Threads is growing, and engagement within Meta’s Twitter clone is on the rise, according to the latest insight shared by Meta CEO Mark Zuckerberg as part of the company’s Q4 2023 earnings announcement.
Zuckerberg said that Threads now has 130 million monthly active users, and is growing steadily.
As per Zuckerberg:
“Threads now has more people actively using it today than it did during its initial launch peak, so that one’s I think on track to be a major success.”
Which is not overly surprising.
In Meta’s Q3 earnings call, Zuckerberg announced that Threads was closing in on 100 million active users, just four months after its initial launch, and with the app also being made available to EU users in December, the expectation was that it would increase by around 26 million more actives from that region alone within the period.
I actually thought that Threads would be closer to 200 million at this stage. But again, we are still in the early stages of the app, and while the Threads team is refining its functionality, the fact that it’s been able to build an active community of 130 million is significant.
Though it also, inevitably, leads to a comparison with X, which Threads is trying to usurp as the top real-time discussion app.
X currently claims to have around 500 million monthly actives, so Threads is still only seeing around a quarter of its usage, but X also has years of embedded user behaviors and community building on its side. And while many have been less than impressed by Elon Musk’s changes at the former bird app, most, seemingly, are still attached to the platform for their interactions.
That’s also reflected in the top user engagement stats, comparing X to Threads, with half of the most followed profiles on X not even launching a Threads account. That suggests that Threads still has a way to go to become a more critical consideration, with sports communities, in particular, set to be hard to shift from X.
Unless, of course, they’re forced to.
There have been rumors swirling this week that after Elon lost his $55 billion pay package from Tesla, that he could have difficulty paying X’s bills, which could lead to actual existential issues for the app.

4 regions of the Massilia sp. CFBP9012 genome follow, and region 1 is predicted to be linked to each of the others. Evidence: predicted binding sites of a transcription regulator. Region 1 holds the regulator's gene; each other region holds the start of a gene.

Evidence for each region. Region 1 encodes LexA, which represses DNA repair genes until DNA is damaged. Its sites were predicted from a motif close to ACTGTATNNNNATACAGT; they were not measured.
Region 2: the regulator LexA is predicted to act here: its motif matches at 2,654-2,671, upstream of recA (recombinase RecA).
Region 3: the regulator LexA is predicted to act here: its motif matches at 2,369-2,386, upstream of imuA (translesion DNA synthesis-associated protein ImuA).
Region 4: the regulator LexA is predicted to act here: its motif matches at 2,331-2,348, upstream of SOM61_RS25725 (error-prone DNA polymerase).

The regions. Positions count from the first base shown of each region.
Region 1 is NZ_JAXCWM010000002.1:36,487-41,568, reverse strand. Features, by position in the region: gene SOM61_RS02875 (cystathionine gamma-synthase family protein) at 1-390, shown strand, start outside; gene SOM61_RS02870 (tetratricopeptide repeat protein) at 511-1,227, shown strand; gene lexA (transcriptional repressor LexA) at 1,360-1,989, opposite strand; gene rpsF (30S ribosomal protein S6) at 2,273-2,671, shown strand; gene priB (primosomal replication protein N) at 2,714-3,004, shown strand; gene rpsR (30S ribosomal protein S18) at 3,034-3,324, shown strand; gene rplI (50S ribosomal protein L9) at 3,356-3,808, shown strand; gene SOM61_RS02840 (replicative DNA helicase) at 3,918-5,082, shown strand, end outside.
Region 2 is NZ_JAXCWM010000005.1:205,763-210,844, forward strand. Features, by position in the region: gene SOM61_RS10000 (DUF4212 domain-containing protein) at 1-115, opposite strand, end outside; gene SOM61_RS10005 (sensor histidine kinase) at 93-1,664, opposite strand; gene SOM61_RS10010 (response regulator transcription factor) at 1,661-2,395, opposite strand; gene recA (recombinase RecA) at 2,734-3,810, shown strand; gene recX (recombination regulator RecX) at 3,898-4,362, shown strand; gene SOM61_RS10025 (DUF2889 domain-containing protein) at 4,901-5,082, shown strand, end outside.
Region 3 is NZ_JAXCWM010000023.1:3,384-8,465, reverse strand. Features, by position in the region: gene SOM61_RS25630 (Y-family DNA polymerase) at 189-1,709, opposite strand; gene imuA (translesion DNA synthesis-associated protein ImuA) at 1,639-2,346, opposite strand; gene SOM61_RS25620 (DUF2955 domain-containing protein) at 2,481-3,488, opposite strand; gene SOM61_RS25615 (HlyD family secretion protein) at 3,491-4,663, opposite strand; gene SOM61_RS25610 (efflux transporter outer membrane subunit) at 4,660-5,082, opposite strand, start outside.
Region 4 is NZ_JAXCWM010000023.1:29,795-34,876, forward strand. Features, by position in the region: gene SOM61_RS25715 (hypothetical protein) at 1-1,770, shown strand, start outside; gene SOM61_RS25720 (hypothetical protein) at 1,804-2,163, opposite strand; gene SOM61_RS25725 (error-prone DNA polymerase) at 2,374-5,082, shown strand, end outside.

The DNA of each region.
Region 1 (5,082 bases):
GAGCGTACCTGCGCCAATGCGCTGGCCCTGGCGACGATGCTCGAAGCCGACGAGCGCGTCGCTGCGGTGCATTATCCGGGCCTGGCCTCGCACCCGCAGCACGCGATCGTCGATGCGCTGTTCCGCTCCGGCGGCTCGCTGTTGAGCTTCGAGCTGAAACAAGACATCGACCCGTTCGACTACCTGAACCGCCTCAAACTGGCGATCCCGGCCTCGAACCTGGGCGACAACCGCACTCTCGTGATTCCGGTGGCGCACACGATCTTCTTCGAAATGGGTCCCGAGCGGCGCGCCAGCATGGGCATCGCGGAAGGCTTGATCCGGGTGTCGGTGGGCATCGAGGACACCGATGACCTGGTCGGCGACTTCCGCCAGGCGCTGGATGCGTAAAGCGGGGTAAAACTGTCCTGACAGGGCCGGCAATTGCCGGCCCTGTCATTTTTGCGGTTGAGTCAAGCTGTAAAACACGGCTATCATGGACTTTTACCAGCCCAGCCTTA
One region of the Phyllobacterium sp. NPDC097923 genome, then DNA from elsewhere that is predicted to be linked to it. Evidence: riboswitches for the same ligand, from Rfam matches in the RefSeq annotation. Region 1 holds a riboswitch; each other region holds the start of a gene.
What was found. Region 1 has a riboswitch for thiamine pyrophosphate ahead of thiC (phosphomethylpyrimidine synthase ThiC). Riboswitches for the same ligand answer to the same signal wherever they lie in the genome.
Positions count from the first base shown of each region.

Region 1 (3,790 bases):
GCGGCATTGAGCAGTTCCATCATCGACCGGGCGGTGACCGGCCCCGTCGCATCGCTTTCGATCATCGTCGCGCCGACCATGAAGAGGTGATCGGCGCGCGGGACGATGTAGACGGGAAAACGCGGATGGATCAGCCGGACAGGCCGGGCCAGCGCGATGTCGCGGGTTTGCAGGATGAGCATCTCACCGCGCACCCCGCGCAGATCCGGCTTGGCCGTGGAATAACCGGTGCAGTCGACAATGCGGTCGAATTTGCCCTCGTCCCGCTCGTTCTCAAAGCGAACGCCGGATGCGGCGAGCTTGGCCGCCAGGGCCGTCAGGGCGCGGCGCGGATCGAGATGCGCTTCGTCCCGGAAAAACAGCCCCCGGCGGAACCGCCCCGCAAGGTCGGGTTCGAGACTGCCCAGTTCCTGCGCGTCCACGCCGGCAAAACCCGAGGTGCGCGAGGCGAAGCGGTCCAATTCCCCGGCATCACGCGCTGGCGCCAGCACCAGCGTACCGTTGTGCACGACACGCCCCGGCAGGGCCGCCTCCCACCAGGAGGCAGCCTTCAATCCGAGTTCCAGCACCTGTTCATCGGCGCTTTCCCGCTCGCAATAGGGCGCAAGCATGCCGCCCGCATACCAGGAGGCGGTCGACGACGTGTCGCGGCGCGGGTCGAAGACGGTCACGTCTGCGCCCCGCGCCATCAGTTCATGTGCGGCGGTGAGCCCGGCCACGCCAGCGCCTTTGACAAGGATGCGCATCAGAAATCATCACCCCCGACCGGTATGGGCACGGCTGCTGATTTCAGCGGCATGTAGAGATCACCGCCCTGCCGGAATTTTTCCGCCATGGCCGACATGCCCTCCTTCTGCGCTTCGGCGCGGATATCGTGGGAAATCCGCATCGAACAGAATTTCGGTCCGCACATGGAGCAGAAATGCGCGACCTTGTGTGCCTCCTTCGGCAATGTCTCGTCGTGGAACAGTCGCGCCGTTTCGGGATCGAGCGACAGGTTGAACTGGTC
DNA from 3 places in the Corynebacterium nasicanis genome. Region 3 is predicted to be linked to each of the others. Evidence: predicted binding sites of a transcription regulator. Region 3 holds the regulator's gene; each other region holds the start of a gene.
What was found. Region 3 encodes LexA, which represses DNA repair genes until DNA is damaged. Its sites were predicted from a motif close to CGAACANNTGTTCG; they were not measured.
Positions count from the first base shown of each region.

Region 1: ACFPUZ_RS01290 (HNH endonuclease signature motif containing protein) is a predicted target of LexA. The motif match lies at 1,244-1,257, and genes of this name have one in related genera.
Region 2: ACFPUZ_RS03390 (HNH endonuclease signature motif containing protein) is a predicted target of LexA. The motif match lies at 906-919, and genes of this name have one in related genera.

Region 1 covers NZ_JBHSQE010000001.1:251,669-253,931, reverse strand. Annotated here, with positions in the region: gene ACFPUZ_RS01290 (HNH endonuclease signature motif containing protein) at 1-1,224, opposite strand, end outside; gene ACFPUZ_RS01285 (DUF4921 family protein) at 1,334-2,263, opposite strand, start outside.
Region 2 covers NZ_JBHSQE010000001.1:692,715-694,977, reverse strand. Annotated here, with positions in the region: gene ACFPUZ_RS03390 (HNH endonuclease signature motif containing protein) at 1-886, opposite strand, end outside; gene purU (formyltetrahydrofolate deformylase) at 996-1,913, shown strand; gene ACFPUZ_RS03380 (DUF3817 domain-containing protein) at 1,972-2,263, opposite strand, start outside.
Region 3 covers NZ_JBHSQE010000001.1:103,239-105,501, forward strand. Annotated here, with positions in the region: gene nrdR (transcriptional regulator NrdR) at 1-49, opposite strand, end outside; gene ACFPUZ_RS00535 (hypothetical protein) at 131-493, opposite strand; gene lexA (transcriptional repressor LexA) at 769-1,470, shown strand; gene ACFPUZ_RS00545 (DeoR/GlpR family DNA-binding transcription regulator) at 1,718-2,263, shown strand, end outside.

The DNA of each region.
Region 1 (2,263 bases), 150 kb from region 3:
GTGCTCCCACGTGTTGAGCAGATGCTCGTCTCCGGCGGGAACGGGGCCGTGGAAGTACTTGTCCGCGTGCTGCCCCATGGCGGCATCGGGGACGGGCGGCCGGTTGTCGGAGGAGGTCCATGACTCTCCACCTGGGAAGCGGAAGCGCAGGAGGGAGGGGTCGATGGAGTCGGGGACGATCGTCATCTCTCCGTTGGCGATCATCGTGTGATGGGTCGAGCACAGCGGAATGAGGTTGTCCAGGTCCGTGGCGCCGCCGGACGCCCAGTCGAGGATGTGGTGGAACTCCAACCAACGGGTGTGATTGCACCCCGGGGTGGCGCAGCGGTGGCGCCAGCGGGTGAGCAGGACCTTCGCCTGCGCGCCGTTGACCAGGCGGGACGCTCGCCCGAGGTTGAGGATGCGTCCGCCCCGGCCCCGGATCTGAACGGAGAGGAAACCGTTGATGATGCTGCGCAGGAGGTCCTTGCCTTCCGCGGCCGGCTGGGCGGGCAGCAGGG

I’d say that’s unlikely, but then again, the operating margins for X are still super tight, even with Musk’s drastic staff cuts and broader cost reduction measures. And with the platform’s ad revenue still down 50%, due to advertisers opting to distance themselves from Musk’s own controversial statements, its prospects are not great, and as such, any further impacts on that could be significant, depending on how its funding is structured.
Indeed, this week, AdWeek reported that X’s ad intake around the Super Bowl is down 55% among top brands.
It’s not overly fair to compare the two platforms, given Threads’ relative age, but it’s also the most logical comparison, given the Threads team’s focus, though Threads is also looking to take a different approach to engagement, which may separate the two platforms further over time.
On that front, Instagram chief Adam Mosseri recently pointed to future features coming to the app, including trending topics, lists, and more. That could help to make it a better facsimile of what Twitter once was, but at the same time, Mosseri has also warned that these types of highly requested updates are unlikely to influence user behavior in a significant way.
We’ll have to wait and see on that front, but essentially, Threads does seem to be building something that will provide value, with a solid base of active users from which it should now be able to expand over time.
Can it expand enough to supersede X? There are still many challenges ahead of it, but the signs are positive at this stage.